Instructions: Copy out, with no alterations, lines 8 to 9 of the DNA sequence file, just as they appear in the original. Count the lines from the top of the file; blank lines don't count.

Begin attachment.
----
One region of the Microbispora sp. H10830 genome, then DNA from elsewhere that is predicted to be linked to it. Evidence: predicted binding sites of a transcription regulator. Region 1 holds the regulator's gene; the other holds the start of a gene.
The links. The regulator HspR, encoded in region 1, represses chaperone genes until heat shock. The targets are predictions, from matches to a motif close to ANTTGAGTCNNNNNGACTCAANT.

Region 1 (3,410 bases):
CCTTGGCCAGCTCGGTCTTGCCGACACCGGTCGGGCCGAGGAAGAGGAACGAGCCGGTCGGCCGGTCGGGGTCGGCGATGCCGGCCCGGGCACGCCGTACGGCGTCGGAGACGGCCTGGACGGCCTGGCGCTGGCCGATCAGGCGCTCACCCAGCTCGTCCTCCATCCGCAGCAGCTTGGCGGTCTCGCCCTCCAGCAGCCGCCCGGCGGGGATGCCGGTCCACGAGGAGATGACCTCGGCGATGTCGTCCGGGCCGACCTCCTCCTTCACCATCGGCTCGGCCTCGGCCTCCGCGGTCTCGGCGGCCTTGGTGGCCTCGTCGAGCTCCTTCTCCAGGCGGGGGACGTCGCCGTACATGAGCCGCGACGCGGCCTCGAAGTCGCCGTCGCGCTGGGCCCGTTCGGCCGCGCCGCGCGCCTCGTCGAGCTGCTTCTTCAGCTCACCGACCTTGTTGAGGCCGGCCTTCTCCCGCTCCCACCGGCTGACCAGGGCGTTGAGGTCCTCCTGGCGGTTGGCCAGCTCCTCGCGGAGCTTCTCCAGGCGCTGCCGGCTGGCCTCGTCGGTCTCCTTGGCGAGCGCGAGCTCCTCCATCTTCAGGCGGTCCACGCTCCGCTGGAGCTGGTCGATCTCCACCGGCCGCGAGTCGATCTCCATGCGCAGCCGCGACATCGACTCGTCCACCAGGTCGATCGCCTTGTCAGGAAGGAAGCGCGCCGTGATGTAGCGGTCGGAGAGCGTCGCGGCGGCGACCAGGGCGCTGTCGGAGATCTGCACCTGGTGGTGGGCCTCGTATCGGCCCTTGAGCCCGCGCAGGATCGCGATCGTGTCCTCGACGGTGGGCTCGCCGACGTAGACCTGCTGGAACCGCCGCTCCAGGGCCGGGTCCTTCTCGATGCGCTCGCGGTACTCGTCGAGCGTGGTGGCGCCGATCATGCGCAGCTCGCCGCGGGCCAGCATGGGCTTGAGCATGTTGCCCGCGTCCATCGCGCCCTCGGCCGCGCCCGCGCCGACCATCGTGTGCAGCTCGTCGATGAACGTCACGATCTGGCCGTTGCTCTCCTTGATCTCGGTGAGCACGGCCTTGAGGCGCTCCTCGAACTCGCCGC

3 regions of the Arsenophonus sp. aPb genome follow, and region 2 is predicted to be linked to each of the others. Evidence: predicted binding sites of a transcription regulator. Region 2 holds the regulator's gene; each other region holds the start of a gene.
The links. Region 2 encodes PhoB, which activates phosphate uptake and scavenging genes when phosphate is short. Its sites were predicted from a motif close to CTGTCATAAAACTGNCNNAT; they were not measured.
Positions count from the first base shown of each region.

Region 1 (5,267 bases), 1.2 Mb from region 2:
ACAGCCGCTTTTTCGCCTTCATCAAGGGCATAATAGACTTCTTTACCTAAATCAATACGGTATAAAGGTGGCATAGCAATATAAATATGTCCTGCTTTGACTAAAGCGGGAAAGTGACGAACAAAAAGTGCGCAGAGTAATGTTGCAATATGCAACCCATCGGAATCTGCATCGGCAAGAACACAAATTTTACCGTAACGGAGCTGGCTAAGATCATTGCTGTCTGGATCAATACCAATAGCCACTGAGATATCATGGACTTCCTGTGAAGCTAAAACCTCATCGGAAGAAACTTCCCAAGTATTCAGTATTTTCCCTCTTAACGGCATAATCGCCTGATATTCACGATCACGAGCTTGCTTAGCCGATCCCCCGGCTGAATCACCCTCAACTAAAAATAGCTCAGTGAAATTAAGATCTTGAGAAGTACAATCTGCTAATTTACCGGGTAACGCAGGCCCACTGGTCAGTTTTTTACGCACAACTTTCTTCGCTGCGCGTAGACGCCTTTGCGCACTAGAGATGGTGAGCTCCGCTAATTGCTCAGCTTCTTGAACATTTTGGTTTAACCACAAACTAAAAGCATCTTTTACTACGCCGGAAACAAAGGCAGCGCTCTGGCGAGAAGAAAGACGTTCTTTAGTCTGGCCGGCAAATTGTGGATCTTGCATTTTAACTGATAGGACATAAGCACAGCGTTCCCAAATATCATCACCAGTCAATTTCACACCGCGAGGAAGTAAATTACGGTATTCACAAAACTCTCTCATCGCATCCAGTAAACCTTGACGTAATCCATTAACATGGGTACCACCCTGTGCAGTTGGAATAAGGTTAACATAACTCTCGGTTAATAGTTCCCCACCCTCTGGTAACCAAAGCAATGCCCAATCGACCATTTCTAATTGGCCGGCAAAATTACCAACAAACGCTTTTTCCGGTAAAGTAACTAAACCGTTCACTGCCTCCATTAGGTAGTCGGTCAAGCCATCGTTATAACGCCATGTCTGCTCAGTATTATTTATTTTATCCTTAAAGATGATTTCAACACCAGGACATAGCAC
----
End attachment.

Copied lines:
Region 1 (5,267 bases), 1.2 Mb from region 2:
ACAGCCGCTTTTTCGCCTTCATCAAGGGCATAATAGACTTCTTTACCTAAATCAATACGGTATAAAGGTGGCATAGCAATATAAATATGTCCTGCTTTGACTAAAGCGGGAAAGTGACGAACAAAAAGTGCGCAGAGTAATGTTGCAATATGCAACCCATCGGAATCTGCATCGGCAAGAACACAAATTTTACCGTAACGGAGCTGGCTAAGATCATTGCTGTCTGGATCAATACCAATAGCCACTGAGATATCATGGACTTCCTGTGAAGCTAAAACCTCATCGGAAGAAACTTCCCAAGTATTCAGTATTTTCCCTCTTAACGGCATAATCGCCTGATATTCACGATCACGAGCTTGCTTAGCCGATCCCCCGGCTGAATCACCCTCAACTAAAAATAGCTCAGTGAAATTAAGATCTTGAGAAGTACAATCTGCTAATTTACCGGGTAACGCAGGCCCACTGGTCAGTTTTTTACGCACAACTTTCTTCGCTGCGCGTAGACGCCTTTGCGCACTAGAGATGGTGAGCTCCGCTAATTGCTCAGCTTCTTGAACATTTTGGTTTAACCACAAACTAAAAGCATCTTTTACTACGCCGGAAACAAAGGCAGCGCTCTGGCGAGAAGAAAGACGTTCTTTAGTCTGGCCGGCAAATTGTGGATCTTGCATTTTAACTGATAGGACATAAGCACAGCGTTCCCAAATATCATCACCAGTCAATTTCACACCGCGAGGAAGTAAATTACGGTATTCACAAAACTCTCTCATCGCATCCAGTAAACCTTGACGTAATCCATTAACATGGGTACCACCCTGTGCAGTTGGAATAAGGTTAACATAACTCTCGGTTAATAGTTCCCCACCCTCTGGTAACCAAAGCAATGCCCAATCGACCATTTCTAATTGGCCGGCAAAATTACCAACAAACGCTTTTTCCGGTAAAGTAACTAAACCGTTCACTGCCTCCATTAGGTAGTCGGTCAAGCCATCGTTATAACGCCATGTCTGCTCAGTATTATTTATTTTATCCTTAAAGATGATTTCAACACCAGGACATAGCAC